However, in order to prevent structures that utilize low-tax jurisdictions, one important exception to this principal rule is suggested. With respect to a subsidiary conducting so-called passive activities such as a passive group financing company or a passive investment company, the participation exemption will apply only if the profits of the subsidiary are adequately taxed, which, according to the report, will be the case in regular EU relations. Otherwise a credit system, instead of the participation exemption, will apply.

Reduction of Corporate Income Tax Rate

In the Tax Plan 2005, it was announced that the general corporate income tax rate would be reduced to 30% in 2007. It is now proposed to further reduce the tax rate to 26.9%. This rate is lower than the average rate of the old 15 EU member states (30.3%) and approaches the average tax rate of 26.5% of all EU-member states.

The rate in the first tax bracket will be reduced to 20%. The first tax bracket will be extended to apply to profits up to s 41,000 (currently c 22,689).

Optional Inter-Company Interest Box

Also proposed is the introduction of an inter-company interest box, whereby the balance of interest paid and received on inter-company loans is taxed against a decreased rate which according to the report could be, for instance, 10%. The proceeds of a so-called war chest (i.e., acquisition funds) are treated as inter-company interest. The decreased rate is only applicable insofar as the balance of inter-company interest received exceeds the balance of third party interest. The box is optional, so that a negative balance of inter-company interest can be deducted against the general tax rate. One condition is that the entire group makes the same choice for the interest box.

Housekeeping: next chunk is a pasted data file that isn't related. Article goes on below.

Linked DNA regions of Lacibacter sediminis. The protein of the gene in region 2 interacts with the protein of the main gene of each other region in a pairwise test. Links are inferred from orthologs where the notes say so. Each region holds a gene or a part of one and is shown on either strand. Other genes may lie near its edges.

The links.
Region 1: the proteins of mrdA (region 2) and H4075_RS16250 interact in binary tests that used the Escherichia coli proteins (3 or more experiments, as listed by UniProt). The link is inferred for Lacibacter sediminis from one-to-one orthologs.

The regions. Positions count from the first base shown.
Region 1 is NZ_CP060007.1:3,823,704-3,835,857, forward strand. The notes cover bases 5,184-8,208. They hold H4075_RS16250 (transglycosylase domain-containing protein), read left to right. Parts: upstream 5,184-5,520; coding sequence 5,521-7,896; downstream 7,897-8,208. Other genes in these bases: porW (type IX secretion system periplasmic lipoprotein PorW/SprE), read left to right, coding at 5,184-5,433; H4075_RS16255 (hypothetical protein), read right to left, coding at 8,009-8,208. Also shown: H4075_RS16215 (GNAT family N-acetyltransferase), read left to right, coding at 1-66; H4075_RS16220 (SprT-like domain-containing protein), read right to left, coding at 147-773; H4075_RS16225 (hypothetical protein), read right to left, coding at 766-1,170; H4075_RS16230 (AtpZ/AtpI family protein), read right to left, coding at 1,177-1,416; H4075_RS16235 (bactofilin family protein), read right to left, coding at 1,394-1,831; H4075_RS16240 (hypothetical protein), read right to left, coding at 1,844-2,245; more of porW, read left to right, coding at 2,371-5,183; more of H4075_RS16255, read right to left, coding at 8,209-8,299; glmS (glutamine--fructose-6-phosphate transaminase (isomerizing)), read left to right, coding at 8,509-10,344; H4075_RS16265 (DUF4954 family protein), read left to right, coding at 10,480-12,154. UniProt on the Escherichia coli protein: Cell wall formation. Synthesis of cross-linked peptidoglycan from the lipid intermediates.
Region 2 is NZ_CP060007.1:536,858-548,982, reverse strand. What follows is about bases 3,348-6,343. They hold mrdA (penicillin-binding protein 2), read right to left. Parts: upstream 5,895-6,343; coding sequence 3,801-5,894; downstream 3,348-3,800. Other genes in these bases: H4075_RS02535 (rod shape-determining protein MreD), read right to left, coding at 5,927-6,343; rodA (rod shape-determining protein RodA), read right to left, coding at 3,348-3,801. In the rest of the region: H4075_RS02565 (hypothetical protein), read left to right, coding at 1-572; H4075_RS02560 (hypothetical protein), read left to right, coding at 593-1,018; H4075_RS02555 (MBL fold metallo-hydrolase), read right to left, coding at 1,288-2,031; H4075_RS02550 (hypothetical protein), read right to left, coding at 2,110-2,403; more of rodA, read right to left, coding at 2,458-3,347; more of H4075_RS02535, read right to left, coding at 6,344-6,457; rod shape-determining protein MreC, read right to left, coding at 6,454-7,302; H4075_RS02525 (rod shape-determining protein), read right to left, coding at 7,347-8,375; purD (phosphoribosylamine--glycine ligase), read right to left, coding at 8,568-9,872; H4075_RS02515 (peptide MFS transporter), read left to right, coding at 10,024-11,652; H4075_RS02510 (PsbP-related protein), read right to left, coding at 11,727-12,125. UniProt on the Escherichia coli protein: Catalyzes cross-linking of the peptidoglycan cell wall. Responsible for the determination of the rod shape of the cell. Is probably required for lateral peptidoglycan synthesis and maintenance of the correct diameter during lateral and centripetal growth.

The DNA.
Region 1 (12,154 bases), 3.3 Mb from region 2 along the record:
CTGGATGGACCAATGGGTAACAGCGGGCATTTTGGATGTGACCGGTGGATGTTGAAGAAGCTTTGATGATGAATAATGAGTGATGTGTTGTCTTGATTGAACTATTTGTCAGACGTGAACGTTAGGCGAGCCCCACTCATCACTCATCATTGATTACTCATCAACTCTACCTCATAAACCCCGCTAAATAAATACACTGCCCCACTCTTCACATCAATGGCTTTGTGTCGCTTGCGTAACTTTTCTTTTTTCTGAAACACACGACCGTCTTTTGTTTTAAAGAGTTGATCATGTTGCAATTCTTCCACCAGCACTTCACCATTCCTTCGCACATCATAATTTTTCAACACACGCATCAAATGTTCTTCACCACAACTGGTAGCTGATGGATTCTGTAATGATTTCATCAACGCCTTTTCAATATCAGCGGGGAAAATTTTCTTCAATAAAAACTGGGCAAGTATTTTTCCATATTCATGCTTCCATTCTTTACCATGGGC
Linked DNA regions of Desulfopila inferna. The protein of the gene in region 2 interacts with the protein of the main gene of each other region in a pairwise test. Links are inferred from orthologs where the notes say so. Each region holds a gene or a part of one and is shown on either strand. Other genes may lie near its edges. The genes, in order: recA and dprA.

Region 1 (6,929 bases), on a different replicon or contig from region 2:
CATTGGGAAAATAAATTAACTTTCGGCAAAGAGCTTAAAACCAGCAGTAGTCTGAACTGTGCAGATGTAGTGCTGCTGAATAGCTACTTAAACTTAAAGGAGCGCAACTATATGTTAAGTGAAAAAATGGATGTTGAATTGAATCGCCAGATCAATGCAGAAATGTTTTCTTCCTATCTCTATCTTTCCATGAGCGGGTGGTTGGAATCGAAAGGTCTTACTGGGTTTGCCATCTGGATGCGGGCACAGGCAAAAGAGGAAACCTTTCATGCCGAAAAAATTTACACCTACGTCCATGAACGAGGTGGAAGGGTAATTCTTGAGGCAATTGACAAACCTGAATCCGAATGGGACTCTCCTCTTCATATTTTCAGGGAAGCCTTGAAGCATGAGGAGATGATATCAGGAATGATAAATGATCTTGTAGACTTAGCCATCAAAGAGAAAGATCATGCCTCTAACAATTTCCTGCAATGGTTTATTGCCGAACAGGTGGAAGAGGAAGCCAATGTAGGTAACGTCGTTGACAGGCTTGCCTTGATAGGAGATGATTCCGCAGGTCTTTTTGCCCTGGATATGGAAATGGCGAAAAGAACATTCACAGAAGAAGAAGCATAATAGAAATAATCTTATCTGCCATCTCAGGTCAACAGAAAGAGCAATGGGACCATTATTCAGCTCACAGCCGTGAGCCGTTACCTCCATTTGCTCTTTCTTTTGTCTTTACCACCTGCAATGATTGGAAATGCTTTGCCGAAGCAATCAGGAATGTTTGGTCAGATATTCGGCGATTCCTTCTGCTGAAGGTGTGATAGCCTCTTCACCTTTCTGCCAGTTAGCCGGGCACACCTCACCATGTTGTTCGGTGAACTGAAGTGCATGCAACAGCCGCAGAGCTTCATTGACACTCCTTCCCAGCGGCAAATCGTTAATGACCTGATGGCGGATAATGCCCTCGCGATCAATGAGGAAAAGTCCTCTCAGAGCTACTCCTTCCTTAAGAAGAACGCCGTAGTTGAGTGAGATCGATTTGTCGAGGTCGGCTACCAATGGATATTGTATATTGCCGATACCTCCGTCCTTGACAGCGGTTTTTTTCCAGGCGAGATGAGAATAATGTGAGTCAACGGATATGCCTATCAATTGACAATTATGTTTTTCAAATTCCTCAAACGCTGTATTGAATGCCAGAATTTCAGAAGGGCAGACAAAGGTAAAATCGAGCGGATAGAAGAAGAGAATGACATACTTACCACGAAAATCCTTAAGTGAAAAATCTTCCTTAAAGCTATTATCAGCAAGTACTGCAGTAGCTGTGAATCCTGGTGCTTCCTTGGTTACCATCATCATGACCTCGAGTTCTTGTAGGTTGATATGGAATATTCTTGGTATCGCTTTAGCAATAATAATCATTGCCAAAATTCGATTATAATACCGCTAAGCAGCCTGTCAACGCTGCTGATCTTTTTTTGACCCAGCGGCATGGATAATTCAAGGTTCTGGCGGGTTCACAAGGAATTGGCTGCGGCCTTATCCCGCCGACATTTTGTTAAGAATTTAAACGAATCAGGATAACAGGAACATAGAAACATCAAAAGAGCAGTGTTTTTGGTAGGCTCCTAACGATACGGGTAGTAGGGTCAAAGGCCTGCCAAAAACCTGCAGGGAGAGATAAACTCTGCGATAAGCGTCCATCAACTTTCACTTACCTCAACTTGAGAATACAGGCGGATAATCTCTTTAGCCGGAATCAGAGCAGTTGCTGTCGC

Broadening the Tax Base

In order to finance the measures described above, certain counter-measures are proposed, the most important of which can be summarized as follows.

The loss carry back period will be reduced from three years to one year. The current unlimited loss carry forward period will be limited to eight years. The deduction of a loss arising from the liquidation of a participation will no longer be allowed, and it is proposed to abolish the deductibility of losses resulting from the depreciation of participations during the first five years after acquisition.

It is also proposed to no longer allow depreciation deductions for real property if the market value of the property (including the land on which it is built) exceeds the book value for tax purposes. If the market value increases, it will not be required to recapture depreciation taken into account in earlier years. The same will apply if the market value exceeds the book value at the time of introduction of the new system.


This Alert was written by Boyke Baldewsing of the Amsterdam office. Please contact Mr. Baldewsing at +31 20 301 7300 or your Greenberg Traurig liaison if you have any questions regarding the subject matter of this Alert.

© 2005 Greenberg Traurig